A couple dozen folks filed comments in the FCC’s proposed rulemaking to allow FM translator stations to originate their own programming. Several of the commenters are long-time LPFM activists, and many of them support the proposal provided that a translator’s license status is not used to bump LPFM stations off the air, and that the FCC be diligent enough to prevent this type of abuse, especially in light of the speculation and trafficking in translator station construction permits that’s gone on in recent years. (Conspicuously missing from the initial comment round is LPFM’s largest institutional proponent, the Prometheus Radio Project.)
Other supporters of the proposal include local owners of single translator stations, who believe they could be used to replace full-power stations in smaller communities that have since been bought out by broadcast conglomerates and moved closer to larger markets (“rimshot” stations). Continue reading “Translator Petition Attracts Scant Comment”
The boss who oversaw the National Association of Broadcasters’ evisceration of the FCC’s low-power FM radio service, Eddie Fritts, stepped aside as president last year, and considers the squelching of LPFM one of his greatest accomplishments. The new NAB chieftain is David K. Rehr, former chairman of the National Beer Wholesalers Association.
NAB President David Rehr, GOP Palm-Greaser ExtraordinaireWhen Rehr was selected to replace Fritts, the NAB pointed to his significant and unabashed lobbying and fundraising skills – Rehr made the NBWA political action fund one of the ten biggest spenders in Washington and currently doles out more than twice as much cash as does the NAB. Rehr was also a “Bush Pioneer” in 2004, raising more than $100,000 for his second campaign, and has extremely close ties to Republican congressional leadership and the K Street Project. Continue reading “NAB Finesses Lobbying Strategy”
The consortium of major broadcasters pushing digital radio are wasting no time deploying what they believe to be its “killer app,” multicasting – the ability to split a single radio channel into multiple program streams. Earlier this month they announced the rollout of digital multicast signals in several dozen markets. The broadcasts introduce industry-coordinated secondary program channels featuring formats like “Classical Alternative,” “Coffee House,” “Female Talk,” and “Extreme Hip-Hop,” and some miscellaneous strangeness. For now, these channels will be offered without commercials.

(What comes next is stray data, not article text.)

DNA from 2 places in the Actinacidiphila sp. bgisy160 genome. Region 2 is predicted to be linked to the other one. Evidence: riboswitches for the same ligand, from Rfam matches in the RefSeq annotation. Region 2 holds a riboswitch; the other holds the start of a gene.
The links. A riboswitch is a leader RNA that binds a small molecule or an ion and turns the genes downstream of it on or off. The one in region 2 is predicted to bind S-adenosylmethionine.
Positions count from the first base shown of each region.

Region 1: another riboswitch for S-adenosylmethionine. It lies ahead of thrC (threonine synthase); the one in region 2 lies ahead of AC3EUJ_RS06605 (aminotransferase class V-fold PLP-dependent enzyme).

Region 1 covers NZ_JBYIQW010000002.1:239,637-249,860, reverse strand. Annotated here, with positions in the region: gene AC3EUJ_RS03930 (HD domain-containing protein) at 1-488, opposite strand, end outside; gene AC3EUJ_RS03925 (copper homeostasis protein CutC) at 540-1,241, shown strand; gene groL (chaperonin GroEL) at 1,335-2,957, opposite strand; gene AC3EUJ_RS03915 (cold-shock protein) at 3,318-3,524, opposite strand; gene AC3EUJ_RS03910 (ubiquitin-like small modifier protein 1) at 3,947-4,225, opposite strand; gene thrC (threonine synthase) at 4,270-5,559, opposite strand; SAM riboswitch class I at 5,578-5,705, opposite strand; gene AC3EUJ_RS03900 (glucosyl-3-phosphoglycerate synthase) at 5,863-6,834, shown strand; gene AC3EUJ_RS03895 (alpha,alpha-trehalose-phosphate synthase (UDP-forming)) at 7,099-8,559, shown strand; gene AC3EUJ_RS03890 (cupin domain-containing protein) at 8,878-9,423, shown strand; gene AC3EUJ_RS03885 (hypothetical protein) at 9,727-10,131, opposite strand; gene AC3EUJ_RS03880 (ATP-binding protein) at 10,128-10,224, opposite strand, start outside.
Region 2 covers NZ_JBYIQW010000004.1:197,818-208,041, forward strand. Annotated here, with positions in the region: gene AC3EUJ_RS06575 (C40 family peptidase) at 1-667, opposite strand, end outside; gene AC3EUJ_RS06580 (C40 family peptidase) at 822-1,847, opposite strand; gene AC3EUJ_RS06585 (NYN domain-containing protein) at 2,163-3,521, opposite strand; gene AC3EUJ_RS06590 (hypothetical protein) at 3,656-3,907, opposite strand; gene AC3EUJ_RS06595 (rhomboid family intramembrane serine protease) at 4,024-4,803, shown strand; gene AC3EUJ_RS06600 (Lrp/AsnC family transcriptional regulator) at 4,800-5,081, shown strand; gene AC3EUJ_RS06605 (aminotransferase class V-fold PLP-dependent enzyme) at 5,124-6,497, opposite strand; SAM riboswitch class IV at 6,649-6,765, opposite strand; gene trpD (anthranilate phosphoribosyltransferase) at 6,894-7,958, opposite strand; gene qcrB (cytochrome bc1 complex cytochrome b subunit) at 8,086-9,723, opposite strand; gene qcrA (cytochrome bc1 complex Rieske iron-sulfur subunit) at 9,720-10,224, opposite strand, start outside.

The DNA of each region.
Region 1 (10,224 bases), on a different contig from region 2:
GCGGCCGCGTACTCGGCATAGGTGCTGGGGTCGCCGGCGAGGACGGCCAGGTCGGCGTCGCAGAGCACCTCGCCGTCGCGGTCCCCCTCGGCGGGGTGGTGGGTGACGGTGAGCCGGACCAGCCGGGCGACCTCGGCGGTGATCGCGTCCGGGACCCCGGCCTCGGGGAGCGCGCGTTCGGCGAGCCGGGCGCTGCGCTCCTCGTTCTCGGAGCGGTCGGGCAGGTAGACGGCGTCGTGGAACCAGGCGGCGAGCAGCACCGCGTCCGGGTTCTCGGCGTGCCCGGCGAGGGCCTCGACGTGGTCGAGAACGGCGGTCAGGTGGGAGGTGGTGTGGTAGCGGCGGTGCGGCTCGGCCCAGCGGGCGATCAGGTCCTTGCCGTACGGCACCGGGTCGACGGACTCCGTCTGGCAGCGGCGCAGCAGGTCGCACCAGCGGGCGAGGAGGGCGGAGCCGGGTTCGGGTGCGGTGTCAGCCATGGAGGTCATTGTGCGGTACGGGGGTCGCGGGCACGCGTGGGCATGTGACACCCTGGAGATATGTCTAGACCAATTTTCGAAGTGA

My ongoing research into digital radio is dredging up lots of interesting information, much of which has a direct impact on the viability of multicasting. Continue reading “Digital Multicasting Rollout Begins”
REC Networks has collected and posted summaries of several “constituency comments” (those filed by groups representing communities of interest), doing the thankless job of weeding through the auto-file form-fill spam.
The National Association of Broadcasters, predictably, opposes any changes to the FCC’s LPFM rules that might expand the service, continuing to peddle fully-debunked claims that 100-watt stations have the potential to cause “harmful interference” to stations 10 to 1,000 times their size in terms of power.
The comments – which took three NAB executives, three staffers (including former high-level FCC staff), and two law clerks to write and sign off on – also rubs the agency’s nose in the fact that it is prohibited by congressional fiat from relaxing channel-spacing rules to create space for LPFM stations in urban areas. Continue reading “NAB/NPR on LPFM: Forked Tongues”